The City of Melbourne has applied for a heritage permit to allow it to start work on its Queen Victoria Market (QVM) redevelopment.
Some 20 documents of supporting material underpin its plan to remove half of sheds A, B, C and D so it can dig a four-storey services basement before reinstating the sheds.
Heritage Victoria (HV) received public comments until October 25 and has a further 60 days to make a decision.
A negative response from HV would derail the council’s plan to transform the market into a civic hub for the north of the city.
The city appears to be most vulnerable to rejection because proposed lift shafts and ventilation stacks protrude through the roofs of the heritage sheds in a number of places.
Documents submitted to HV show that the council intends to remove the shed trusses as single pieces. They will be braced, racked together and transported to another site to be restored. The methodology crucially counters earlier criticism that the sheds could not be effectively dismantled and reassembled because they were riveted.
The documents also highlight the general poor condition of the historical sheds. The faults found have potentially been over-exaggerated to support the case for renewal, as examiners have found fault with all but 19 of the hundreds of shed posts they looked at.
In sheds B and D, they recommend that all the posts be either repaired or replaced. In total 168 posts are to be replaced.
Some 11 stalls will go to make way for lifts and ventilations stacks and a further 27 stalls will be lost to the basement vehicle ramp. A new amenities block will take up the space currently used for 15 market stalls.
The council is confident it will receive approval from Heritage Victoria, with City Design director Rob Adams telling an information session on October 13 the council had been working closely with HV in the preparation of the application. Mr Adams said he was very confident HV would grant a permit.
In its application, the council points out to HV that it must consider economic as well as pure heritage considerations when making its assessment.
Earlier this year, the council released a business case, which concluded that only its proposed redevelopment of the market could secure its future financial viability.
Its heritage impact statement by consultants Lovell Chen says: “… the ongoing use of the QVM for market purposes is seen as being a reasonable use (and the most appropriate use) of the heritage place.”
“The extent to which a refusal of the application could be seen as affecting this reasonable use is an issue which can be considered in the general context of the considerable review and analysis work undertaken in the future planning for the QVMPR Program.”
“This work has highlighted the functional and operational challenges faced by the QVM in its current form and has identified various means through which the viability of the market use can be effectively secured.”
Lovell Chen says: “It is a question of achieving an appropriate balance, which in this case – it is considered – is achieved. The heritage values of the place will be maintained and the works represent a significant step in achieving a secure and viable future for the market.”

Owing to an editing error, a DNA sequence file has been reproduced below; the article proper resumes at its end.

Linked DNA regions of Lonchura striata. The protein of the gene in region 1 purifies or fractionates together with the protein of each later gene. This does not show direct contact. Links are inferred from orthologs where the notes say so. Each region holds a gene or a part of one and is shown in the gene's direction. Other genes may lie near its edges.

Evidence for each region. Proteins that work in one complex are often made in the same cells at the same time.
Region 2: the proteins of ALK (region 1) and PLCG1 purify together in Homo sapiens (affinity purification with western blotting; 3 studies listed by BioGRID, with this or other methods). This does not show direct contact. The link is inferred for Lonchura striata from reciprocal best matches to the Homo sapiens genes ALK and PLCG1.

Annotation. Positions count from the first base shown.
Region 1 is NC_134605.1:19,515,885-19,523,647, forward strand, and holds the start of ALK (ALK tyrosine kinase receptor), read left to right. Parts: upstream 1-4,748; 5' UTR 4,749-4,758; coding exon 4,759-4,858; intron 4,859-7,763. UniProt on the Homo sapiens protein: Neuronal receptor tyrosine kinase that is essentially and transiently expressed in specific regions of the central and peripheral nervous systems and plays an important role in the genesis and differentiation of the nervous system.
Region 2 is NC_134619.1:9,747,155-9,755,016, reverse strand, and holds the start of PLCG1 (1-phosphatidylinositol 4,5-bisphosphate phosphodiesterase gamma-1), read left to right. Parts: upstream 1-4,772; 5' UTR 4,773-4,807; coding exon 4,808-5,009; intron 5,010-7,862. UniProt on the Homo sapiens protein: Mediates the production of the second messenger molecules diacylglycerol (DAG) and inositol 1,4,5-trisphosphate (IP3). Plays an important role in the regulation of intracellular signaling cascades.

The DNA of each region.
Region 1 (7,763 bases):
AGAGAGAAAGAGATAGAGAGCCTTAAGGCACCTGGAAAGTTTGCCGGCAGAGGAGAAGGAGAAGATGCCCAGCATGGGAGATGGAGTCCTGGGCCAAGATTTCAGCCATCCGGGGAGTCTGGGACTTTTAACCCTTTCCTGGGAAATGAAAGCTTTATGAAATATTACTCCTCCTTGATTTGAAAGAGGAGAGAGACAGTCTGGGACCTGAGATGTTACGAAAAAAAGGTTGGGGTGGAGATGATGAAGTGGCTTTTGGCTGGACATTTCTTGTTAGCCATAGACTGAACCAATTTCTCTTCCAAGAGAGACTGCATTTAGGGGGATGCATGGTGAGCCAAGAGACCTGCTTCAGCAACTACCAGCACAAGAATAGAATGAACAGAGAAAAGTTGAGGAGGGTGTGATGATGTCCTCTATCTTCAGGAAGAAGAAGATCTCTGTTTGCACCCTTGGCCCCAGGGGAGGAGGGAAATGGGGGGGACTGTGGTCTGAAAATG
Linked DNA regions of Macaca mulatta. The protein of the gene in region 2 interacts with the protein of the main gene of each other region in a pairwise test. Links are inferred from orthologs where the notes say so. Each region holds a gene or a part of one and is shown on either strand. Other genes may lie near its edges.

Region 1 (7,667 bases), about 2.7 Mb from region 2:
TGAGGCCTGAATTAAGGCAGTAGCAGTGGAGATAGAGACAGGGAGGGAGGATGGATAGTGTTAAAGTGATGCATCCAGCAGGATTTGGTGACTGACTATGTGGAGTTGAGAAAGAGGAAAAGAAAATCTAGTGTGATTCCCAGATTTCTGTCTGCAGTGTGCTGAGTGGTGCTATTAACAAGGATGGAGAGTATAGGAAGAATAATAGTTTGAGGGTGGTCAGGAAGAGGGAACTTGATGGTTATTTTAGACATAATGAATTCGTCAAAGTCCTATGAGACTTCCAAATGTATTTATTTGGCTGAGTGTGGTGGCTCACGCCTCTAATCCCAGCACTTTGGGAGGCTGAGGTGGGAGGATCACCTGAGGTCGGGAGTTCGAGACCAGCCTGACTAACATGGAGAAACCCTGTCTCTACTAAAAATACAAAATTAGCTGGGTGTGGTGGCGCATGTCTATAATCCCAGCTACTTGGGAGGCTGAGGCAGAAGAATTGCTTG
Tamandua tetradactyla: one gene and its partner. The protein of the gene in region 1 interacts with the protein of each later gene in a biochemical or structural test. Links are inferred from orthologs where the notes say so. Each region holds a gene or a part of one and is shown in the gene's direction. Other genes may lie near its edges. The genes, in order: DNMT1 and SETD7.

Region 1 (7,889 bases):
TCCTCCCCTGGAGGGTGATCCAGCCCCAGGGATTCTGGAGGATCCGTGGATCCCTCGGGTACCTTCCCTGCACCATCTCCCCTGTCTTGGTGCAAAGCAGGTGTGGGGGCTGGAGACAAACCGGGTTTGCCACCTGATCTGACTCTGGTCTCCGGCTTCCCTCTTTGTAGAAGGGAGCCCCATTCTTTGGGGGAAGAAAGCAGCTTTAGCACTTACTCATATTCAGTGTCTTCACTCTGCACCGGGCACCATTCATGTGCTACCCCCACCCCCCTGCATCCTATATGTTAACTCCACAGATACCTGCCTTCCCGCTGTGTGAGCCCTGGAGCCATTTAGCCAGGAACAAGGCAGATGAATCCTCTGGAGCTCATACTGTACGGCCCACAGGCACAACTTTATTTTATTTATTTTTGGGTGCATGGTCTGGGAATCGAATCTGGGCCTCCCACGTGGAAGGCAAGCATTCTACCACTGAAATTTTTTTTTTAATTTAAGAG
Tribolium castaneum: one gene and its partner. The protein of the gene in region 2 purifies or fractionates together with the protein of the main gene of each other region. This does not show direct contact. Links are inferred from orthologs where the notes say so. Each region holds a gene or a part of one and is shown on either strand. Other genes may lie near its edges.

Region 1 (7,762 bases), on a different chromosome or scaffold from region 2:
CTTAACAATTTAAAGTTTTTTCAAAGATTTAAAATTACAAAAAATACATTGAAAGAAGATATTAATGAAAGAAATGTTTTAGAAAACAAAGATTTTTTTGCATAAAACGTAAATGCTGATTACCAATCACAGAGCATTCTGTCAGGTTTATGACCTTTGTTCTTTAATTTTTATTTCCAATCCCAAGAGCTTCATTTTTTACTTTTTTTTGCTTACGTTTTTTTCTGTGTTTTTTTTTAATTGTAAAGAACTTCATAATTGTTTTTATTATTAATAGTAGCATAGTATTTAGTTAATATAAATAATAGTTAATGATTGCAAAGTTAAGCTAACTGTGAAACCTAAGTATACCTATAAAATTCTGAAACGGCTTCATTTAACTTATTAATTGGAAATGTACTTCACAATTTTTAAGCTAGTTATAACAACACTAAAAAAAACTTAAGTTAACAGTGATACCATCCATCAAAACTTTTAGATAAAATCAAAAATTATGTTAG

Lord Mayor Robert Doyle said: “We propose to repair and restore the eastern ends of Sheds A to D onsite with intended improvements to include roof insulation and essential services such as access to power, water and better lighting for traders.”
“These improvements will allow the market to meet 21st century operational and safety standards, while retaining the traditional open air trading floor that traders, customers and visitors know and love.”
Cr Doyle said the council had worked closely with experts including architects and heritage consultants Lovell Chen, architects Grimshaw and engineers Mott McDonald on the proposals.
“We have strived to develop plans that apply design principles which protect the market’s character and authenticity, while delivering modern infrastructure to ensure a better trader and customer experience and much needed sustainability measures.”
“We plan to repair, conserve and reinstate the current heritage fabric like-for-like where repair is not possible, leaving the open air sheds in a sound condition for the future.”
The plans include new glass lifts and stairs to transport customers and goods from the basement operation and parking area into the heart of the market. The design, including the materials for the lifts and stairs, draws on the traditional market palette and features natural timber, steel and glass.
“These new lifts and service areas are located in clusters to reduce the heritage impact and visual interruption within the sheds,” Cr Doyle said. “The transparent lifts will integrate with the restored sheds and maintain the open market and laneway feel, allowing visitors to experience the theatre of daily market life.”
“Retaining the market’s heritage and ensuring it thrives for generations to come is at the heart of everything we do. That is why we applied for National Heritage Listing of the market, which is currently being assessed by the Australian Heritage Council.”
“We will ensure that Queen Vic remains a fresh food, open air market and retains its unique atmosphere, heritage and affordability, while delivering much needed upgrades to safeguard its future.”